RR Arts Preview

Comic Tina Friml returns to her hometown of Middlebury March 16 with Vermont comedy all-stars.”

Contributions should be sent to jim.lowe@rutlandherald.com at least two weeks in advance.

Comedy all-stars

MIDDLEBURY – Tina Friml grew up in Middlebury, and though her parents were involved in local theater, she never considered herself a performer until she took a class in standup comedy. Two-and-a-half years later, she’s been voted Vermont’s funniest comedian.

Friml’s unique brand of comedy uses her disability as a starting point, and she gets a lot of laughs out of how well-meaning people stumble in their interactions with disabled people. But like any good comic, her topics range to the many things that challenge all of us this crazy world.

“I caught Tina’s act just recently at the Vermont Comedy Club,” says THT Artistic Director Douglas Anderson, “and she had everyone on the floor. It was the funniest comedy set I’ve seen in years. There was no question that it’s time to have her on the Town Hall Theater stage.”

Friml will appear at Town Hall Theater at 7:30 p.m. Saturday, March 16, joined by her friends and fellow comics Tim Bridge, Tracy Dolan and Sky Sandoval.

Friml is the 2018 winner of “Vermont’s Funniest Comedian” at the Vermont Comedy Club. She was featured on the NBC Comedy Spotlight Series at the 2018 Women in Comedy Festival, along with the Boston Comedy Arts Festival. She was credited as one of Vermont’s most influential female comedians by Seven Days and was featured on VPR’s Vermont Edition with Jane Lindholm.

Friml currently is featured with national headlining acts at The Vermont Comedy Club and co-produces a monthly standup showcase, “F.O.M.O.” at Foam Brewers in Burlington. She regularly performs all over Vermont, along with Boston, New York and London.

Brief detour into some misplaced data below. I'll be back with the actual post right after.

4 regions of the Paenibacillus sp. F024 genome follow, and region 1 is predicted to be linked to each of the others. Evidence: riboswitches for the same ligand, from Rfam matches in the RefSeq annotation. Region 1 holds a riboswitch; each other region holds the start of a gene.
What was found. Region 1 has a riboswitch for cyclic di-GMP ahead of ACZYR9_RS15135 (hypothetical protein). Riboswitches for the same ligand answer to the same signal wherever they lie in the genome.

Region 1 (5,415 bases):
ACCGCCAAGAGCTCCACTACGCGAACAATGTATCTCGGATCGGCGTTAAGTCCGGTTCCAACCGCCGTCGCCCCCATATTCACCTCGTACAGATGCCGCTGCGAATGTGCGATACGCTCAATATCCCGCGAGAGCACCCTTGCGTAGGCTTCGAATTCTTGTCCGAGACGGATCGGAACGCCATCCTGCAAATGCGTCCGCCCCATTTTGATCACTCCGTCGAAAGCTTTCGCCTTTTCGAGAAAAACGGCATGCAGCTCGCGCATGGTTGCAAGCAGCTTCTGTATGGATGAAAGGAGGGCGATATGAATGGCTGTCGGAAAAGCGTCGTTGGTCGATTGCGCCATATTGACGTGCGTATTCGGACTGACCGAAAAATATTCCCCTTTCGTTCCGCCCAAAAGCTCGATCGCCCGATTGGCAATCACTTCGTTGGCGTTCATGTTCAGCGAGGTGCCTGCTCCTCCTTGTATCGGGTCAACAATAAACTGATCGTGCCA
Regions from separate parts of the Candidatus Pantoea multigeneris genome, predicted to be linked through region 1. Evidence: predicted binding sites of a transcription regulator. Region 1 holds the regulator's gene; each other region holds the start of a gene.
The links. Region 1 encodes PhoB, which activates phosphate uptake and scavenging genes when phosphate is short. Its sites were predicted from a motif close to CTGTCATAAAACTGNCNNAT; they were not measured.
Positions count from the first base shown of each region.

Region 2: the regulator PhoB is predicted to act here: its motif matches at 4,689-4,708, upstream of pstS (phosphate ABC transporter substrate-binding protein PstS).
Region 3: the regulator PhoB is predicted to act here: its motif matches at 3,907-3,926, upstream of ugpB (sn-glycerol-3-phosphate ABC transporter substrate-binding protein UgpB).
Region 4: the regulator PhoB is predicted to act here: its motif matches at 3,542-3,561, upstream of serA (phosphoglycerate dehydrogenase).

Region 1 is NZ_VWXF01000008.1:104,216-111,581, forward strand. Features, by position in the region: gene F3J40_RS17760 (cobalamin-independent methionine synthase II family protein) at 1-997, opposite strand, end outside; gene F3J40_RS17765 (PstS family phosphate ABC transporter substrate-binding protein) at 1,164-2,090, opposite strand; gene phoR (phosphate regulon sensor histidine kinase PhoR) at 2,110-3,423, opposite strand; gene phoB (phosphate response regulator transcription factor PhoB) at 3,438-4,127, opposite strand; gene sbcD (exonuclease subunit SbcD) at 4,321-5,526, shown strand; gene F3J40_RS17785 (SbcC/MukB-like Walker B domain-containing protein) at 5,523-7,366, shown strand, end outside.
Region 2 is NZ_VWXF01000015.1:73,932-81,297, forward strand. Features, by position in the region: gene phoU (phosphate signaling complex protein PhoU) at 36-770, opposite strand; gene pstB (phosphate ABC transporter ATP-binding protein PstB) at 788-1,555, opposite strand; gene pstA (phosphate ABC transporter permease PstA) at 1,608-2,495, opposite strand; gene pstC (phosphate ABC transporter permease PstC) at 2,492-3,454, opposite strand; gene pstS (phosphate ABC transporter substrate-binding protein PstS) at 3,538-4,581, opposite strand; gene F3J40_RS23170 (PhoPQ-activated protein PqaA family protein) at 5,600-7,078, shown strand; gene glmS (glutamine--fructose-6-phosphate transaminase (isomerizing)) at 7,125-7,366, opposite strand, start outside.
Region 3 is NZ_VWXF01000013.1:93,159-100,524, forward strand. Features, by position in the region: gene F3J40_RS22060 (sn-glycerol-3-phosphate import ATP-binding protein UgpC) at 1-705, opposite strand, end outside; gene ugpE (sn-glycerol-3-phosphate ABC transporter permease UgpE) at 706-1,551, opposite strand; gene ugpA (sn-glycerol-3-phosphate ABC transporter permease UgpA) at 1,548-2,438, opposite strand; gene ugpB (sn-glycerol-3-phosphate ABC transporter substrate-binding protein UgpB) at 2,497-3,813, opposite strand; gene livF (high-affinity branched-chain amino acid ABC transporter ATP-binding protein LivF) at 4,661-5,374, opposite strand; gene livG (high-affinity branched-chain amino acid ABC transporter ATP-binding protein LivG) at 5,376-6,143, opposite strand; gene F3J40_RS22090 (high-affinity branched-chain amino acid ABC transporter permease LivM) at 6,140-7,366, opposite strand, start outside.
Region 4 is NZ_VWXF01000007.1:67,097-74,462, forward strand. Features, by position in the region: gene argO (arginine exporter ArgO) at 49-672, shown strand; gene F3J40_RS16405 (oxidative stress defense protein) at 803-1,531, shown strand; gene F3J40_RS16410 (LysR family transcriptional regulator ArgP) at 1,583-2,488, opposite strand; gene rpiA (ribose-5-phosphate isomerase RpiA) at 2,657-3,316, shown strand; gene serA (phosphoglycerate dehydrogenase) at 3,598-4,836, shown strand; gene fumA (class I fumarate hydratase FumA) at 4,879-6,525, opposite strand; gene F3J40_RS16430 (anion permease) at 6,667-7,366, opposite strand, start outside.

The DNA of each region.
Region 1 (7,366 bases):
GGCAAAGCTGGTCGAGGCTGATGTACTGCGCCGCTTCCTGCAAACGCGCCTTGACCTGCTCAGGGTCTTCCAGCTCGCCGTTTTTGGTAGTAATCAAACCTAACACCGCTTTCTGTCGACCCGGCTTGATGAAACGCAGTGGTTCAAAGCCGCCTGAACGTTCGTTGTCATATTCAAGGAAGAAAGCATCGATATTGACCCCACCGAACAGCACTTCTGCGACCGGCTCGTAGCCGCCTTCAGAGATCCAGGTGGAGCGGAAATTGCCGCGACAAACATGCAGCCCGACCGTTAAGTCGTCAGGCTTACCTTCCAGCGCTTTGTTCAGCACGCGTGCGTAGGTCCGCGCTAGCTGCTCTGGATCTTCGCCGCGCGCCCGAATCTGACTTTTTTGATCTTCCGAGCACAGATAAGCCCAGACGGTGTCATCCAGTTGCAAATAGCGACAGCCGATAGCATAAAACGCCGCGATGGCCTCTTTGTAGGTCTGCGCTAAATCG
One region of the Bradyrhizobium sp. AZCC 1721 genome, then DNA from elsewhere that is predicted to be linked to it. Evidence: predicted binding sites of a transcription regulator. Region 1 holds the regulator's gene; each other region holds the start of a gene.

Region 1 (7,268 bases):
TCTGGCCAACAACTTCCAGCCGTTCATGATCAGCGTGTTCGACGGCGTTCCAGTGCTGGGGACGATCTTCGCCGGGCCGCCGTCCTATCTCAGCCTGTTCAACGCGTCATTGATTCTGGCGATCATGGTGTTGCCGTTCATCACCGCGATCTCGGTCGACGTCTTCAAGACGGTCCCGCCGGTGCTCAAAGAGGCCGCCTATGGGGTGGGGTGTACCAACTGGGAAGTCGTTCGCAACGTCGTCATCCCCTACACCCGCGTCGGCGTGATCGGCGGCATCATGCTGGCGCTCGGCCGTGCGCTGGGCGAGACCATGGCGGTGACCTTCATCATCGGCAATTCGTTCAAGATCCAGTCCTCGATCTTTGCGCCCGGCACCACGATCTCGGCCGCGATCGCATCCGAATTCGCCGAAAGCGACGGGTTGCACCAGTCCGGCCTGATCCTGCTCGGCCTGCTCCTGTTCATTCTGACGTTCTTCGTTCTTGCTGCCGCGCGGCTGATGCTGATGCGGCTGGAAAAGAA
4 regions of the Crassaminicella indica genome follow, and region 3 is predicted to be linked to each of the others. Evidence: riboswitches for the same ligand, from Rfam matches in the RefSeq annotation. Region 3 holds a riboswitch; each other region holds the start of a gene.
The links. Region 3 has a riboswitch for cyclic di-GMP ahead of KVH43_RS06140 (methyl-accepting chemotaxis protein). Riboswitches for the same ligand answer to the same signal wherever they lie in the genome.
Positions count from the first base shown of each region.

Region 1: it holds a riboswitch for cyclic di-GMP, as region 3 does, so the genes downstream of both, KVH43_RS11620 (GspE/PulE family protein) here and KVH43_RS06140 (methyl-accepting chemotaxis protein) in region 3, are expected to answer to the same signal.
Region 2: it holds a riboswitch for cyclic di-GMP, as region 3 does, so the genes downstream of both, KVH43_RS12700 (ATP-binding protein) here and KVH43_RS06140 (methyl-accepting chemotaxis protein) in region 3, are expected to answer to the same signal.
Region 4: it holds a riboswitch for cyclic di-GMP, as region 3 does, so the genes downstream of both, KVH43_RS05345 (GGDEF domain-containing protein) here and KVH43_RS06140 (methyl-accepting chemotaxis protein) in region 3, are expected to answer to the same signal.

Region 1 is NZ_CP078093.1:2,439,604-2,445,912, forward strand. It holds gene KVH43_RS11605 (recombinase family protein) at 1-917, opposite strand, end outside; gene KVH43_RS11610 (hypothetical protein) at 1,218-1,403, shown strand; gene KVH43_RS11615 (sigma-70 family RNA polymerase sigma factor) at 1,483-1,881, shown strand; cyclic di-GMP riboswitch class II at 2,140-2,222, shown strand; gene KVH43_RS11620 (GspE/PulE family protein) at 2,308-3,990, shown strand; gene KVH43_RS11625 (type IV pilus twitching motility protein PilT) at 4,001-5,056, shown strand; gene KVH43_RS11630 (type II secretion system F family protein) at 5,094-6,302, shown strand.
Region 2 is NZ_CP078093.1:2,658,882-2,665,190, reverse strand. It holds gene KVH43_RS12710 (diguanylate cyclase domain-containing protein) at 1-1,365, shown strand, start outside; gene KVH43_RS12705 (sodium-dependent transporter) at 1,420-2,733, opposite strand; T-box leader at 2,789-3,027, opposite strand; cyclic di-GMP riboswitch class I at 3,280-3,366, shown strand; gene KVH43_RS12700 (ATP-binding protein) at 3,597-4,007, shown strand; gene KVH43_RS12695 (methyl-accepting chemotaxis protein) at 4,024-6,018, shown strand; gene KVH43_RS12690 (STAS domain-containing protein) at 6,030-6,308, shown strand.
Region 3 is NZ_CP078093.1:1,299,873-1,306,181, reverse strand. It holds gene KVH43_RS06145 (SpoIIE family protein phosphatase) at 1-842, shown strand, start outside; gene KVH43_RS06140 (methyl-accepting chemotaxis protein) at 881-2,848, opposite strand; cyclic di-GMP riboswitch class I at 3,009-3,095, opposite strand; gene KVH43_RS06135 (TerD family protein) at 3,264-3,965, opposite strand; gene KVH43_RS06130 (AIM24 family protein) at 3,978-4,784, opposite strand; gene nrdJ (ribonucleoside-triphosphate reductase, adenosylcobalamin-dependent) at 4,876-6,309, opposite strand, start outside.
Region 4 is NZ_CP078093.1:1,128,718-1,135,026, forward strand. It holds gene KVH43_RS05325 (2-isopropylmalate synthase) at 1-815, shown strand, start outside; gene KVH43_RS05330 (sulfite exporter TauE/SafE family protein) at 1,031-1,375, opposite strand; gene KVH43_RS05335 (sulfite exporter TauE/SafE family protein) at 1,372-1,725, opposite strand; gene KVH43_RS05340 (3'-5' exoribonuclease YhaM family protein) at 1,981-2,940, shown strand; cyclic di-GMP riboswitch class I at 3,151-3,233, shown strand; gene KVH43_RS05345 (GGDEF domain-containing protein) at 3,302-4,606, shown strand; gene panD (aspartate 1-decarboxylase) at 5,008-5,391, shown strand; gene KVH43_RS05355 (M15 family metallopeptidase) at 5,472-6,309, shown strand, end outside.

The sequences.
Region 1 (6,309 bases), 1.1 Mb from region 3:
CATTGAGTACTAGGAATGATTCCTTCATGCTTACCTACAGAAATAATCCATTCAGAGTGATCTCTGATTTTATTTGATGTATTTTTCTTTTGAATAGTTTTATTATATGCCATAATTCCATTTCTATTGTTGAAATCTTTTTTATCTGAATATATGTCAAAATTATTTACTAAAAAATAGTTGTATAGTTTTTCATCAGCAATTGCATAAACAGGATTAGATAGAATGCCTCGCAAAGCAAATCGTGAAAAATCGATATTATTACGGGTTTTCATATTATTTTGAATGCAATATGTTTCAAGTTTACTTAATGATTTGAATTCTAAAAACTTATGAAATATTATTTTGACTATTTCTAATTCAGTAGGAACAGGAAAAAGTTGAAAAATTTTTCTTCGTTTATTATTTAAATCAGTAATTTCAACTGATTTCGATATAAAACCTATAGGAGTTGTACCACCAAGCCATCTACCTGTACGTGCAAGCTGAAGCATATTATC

Tickets are $15-$20 main floor; call 802-382-9222, or go online to www.townhalltheater.org. Town Hall Theater is located at 68 S. Pleasant St.

‘Adult Theater’

WALLINGFORD – The Sparkle Barn will present “An Evening of Provocative Adult Theater” with two one-act plays by Stacy Harshman, “The Portraits of Vivian” and “Ghosting and the Sex Pillow,” at 7 p.m. Friday and Saturday, March 22 and 23.

“The Portraits of Vivian” is a fun romp into the world of lead character Vivian’s head. As she embarks on a new relationship, Vivian’s inside voices let her know exactly what they are thinking. This short piece is not for the fainthearted. In “Ghosting and the Sex Pillow,” join Girl and Guy as they explore the world of ghosting, and a stolen sex pillow.

Tickets are $15 (sneak peek dress rehearsal at 7 p.m. Thursday, March 21, is $5); go online to www.thesparklebarnshop.com.

Durham County Poets

BRANDON – Brandon Music will welcome back Durham County Poets at 7:30 p.m. Friday, March 15.

Hailing from Ormstown, Quebec, and the surrounding Chateauguay Valley, the five seasoned musicians, all of whom are songwriters, work together individually and collaboratively in composing their music. Delving into a variety of styles and genres, their musical influences include a broad range of artists. From The Band to Dire Straits, Leon Redbone to James Taylor and Neil Young, they have managed to put it all together to create their own musical style best described as bluesy country/folk with a lot of verve.

“There’s something about the Durham County Poets that leaves you feeling that everything might be OK in the world after all. There’s a human spirit that lives in these people and their music is the medium that allows that spirit to roam free,” wrote Bill Hurley in Extended Play Sessions.

Tickets are $20 (pre-concert dinner is available for $25; reservations are required); call 802-247-4295, or email info@brandon-music.net. Brandon Music is located at 62 Country Club Road.